Many years ago, I met Reshma Nahar Ratna at a BMTC (Bangla Mountaineering and Trekking Club) monthly meeting.
Other friends introduced her to me as an enthusiastic new member who loved nature and loved being outdoors.
She was also a school teacher and adored her pupils.I requested her to help us organise a bird fair at her school on behalf of Bangladesh Bird Club. She instantly agreed.
With time, I found Ratna to be a very generous, helpful, and confident person. She was quiet in nature; she was more of a listener and loved to learn by observing.
She was selected in an all-women's hiking team to Keukradong.
With her hardworking and helping nature, she earned the respect of her teammates and especially that of the Everest summiteer MA Muhit during the trip.
Later she was selected in a team of five female mountaineers to attend the Nehru Institute of Mountaineering for their Basic Mountaineering Course (BMC).
From her fellow mountaineers we learned that although she worked really hard, she could not get a proper grade due to an accidental leg injury.
Ratna was not just a dreamer; she made sacrifices and worked hard to realise her dreams.
She went back to the institute and successfully completed the basic course; she even completed the Advance Mountaineering Course (AMC).
She climbed Stok Kangri, the 6000M peak in Ladakh, and later went to scale Mount Kilimanjaro and Mount Kenya, the two highest peaks in Africa.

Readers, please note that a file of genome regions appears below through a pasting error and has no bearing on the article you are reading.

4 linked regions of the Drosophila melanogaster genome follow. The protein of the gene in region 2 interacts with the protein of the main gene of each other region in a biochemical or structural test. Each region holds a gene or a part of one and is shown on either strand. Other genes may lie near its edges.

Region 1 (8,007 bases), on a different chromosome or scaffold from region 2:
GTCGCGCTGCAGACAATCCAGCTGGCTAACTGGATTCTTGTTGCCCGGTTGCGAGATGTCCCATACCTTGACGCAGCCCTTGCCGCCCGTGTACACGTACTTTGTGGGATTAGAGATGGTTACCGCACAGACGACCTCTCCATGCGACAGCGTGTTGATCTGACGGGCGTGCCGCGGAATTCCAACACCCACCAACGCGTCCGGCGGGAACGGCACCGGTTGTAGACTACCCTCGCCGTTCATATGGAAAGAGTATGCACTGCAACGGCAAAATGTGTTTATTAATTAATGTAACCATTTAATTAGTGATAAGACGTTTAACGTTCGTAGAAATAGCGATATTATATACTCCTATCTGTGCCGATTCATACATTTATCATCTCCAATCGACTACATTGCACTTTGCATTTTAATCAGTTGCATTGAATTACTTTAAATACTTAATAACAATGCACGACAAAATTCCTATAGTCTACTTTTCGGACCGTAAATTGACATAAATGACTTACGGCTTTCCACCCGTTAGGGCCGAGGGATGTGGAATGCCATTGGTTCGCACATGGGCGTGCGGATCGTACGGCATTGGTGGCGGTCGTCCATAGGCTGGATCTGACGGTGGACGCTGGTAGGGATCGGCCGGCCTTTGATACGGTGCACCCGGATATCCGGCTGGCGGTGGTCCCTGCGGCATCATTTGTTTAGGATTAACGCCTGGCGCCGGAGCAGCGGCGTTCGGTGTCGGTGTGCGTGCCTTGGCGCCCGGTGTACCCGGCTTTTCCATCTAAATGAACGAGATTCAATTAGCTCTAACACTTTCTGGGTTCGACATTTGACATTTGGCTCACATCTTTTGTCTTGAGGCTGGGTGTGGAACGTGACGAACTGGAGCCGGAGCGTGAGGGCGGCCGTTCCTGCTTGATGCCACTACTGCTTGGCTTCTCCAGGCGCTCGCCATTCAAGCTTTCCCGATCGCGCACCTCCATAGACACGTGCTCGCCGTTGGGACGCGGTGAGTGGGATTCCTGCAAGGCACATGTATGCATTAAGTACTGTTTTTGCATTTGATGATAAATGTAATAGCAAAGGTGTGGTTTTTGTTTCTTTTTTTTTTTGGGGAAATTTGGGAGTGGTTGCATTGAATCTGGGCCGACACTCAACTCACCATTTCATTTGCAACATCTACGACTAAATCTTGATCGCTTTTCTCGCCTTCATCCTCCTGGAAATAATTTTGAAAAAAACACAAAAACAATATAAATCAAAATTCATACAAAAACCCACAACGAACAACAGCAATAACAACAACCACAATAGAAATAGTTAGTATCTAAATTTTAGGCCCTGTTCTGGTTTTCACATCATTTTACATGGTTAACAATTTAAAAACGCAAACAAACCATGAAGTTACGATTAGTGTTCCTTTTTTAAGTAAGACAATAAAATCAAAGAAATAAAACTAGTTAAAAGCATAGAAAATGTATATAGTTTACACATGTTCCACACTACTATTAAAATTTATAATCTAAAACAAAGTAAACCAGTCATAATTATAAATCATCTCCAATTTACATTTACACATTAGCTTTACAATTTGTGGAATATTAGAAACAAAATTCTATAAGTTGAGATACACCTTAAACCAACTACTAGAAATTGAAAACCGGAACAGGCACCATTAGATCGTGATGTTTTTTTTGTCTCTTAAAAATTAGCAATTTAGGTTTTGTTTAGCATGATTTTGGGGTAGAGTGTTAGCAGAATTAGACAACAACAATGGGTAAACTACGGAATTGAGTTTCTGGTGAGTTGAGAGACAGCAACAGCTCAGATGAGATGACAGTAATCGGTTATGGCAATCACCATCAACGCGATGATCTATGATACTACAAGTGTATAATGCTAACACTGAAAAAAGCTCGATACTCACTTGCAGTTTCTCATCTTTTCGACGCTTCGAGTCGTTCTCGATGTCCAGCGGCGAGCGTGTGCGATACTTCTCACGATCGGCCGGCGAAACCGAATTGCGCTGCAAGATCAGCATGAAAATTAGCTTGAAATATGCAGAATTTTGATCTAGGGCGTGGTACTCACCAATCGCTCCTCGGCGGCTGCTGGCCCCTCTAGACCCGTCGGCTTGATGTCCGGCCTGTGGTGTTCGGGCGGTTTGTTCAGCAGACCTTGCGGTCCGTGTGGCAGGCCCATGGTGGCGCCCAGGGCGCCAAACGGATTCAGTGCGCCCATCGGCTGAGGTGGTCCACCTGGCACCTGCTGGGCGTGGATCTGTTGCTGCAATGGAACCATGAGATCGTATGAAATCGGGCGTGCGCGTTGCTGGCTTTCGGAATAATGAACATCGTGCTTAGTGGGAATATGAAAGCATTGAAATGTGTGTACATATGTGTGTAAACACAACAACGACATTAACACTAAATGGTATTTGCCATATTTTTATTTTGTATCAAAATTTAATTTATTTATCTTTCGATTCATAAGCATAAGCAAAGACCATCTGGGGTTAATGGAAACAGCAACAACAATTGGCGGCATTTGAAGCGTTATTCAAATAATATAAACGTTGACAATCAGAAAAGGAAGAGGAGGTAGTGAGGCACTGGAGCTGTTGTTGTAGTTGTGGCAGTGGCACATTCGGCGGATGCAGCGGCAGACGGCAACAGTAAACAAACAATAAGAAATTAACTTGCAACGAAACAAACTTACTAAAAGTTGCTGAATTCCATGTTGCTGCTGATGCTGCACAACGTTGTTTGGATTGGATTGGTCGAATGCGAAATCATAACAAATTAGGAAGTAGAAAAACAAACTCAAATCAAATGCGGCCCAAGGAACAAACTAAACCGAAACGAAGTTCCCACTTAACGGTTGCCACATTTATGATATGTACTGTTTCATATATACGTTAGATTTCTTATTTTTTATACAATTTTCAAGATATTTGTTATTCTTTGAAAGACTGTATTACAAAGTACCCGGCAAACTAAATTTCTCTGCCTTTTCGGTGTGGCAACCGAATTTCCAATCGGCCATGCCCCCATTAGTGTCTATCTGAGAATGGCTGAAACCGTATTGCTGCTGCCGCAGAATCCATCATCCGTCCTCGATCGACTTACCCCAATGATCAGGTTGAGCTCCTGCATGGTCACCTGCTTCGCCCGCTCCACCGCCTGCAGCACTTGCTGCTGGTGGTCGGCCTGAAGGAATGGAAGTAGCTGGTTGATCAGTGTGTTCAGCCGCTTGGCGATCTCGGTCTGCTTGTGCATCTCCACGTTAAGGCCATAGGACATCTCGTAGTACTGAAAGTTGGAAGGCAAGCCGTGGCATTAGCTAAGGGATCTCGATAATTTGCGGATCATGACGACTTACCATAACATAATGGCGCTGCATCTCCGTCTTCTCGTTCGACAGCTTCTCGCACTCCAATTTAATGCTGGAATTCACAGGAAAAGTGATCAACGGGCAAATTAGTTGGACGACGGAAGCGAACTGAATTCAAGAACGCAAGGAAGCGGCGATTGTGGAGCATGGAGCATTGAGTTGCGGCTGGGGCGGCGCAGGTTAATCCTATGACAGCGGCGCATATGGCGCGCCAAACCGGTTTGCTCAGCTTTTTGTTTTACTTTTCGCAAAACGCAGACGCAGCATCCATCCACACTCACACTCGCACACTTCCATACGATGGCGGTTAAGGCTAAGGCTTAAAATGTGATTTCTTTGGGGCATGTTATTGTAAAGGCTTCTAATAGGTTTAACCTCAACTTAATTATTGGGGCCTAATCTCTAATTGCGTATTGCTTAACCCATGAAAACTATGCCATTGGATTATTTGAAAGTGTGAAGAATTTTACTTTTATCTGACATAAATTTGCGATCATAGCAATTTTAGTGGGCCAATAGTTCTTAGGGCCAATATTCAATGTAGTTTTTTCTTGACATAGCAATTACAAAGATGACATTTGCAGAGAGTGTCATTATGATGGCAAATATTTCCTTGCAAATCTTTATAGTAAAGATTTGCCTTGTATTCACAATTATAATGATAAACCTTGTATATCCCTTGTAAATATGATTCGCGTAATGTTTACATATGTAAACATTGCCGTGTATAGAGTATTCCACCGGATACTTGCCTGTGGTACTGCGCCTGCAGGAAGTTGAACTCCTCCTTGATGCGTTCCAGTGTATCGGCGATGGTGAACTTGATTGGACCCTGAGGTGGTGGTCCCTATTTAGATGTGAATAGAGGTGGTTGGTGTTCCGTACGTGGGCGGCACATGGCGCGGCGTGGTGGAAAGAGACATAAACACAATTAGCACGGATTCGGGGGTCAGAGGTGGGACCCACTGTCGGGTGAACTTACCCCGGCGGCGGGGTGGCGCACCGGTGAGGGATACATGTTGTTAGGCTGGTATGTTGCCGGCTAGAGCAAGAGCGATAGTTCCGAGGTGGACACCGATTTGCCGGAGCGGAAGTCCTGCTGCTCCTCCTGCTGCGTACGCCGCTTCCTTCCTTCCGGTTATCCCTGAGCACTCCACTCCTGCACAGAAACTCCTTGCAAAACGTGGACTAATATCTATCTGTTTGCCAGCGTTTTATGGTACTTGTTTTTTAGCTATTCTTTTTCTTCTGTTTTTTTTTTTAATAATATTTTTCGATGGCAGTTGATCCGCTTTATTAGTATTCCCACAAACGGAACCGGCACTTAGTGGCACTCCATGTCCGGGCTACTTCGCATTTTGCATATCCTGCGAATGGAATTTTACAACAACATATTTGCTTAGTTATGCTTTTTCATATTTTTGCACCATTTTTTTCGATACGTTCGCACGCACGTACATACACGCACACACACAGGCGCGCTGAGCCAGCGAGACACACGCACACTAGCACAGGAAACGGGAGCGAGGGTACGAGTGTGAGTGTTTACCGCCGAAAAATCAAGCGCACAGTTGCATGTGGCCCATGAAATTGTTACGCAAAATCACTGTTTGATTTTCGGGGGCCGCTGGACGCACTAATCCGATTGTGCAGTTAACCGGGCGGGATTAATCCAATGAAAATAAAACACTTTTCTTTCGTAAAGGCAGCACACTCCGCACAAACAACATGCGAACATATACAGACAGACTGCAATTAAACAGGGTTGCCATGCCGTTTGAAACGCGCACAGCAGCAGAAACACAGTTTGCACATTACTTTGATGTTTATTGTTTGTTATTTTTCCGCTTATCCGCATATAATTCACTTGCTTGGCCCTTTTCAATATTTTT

She easily climbed Mount Kenya, but for Mount Kilimanjaro, she was not allowed to enter Tanzania due to some visa problem.
But she remained hopeful and often asked me about climbing Aconcagua in Latin America or Elburz in Europe.
Ratna was a true adventurer. At one point, she started running. She completed few national and international half-marathons and was getting ready for a full marathon.
She used to roam around Dhaka city on her pink bike. I remember her warm presence in every team gathering as she was a good guitar player and a singer.
She loved to take photographs and was an avid reader. She was an active member of Bishwo Shahitto Kendro for long time. All these interesting hobbies made her popular among us.
Yesterday my runner friend Syed Akhterruzzaman called me in the morning to let me know about Ratna's death.
His voice was heavy with sadness when he told me that she was killed in a road accident while she was on her pink bike.
They were waiting for Ratna to show up after completing their morning walk and drinking homemade tea. They set aside a cup for her. But she did not come to meet them.
Perhaps she was heading home after finishing her exercise. What her friends did not know was that Ratna was hit by a fast moving vehicle.
She was lying on the road, lifeless.
The news of her death was so shocking for us that we could not believe it at first.
I vividly remember how many times Ratna had told me about her dream to climb the Mount Everest and other mountains of the world.
She dreamt of a better world, safer roads and was always vocal about women's empowerment.
At the age of only 33, full of enthusiasm and energy, Ratna had to leave the world. She left behind many untouched dreams.
But she was able to plant those dreams in her pupils and her friends.
We will always remember her courage and her spirit.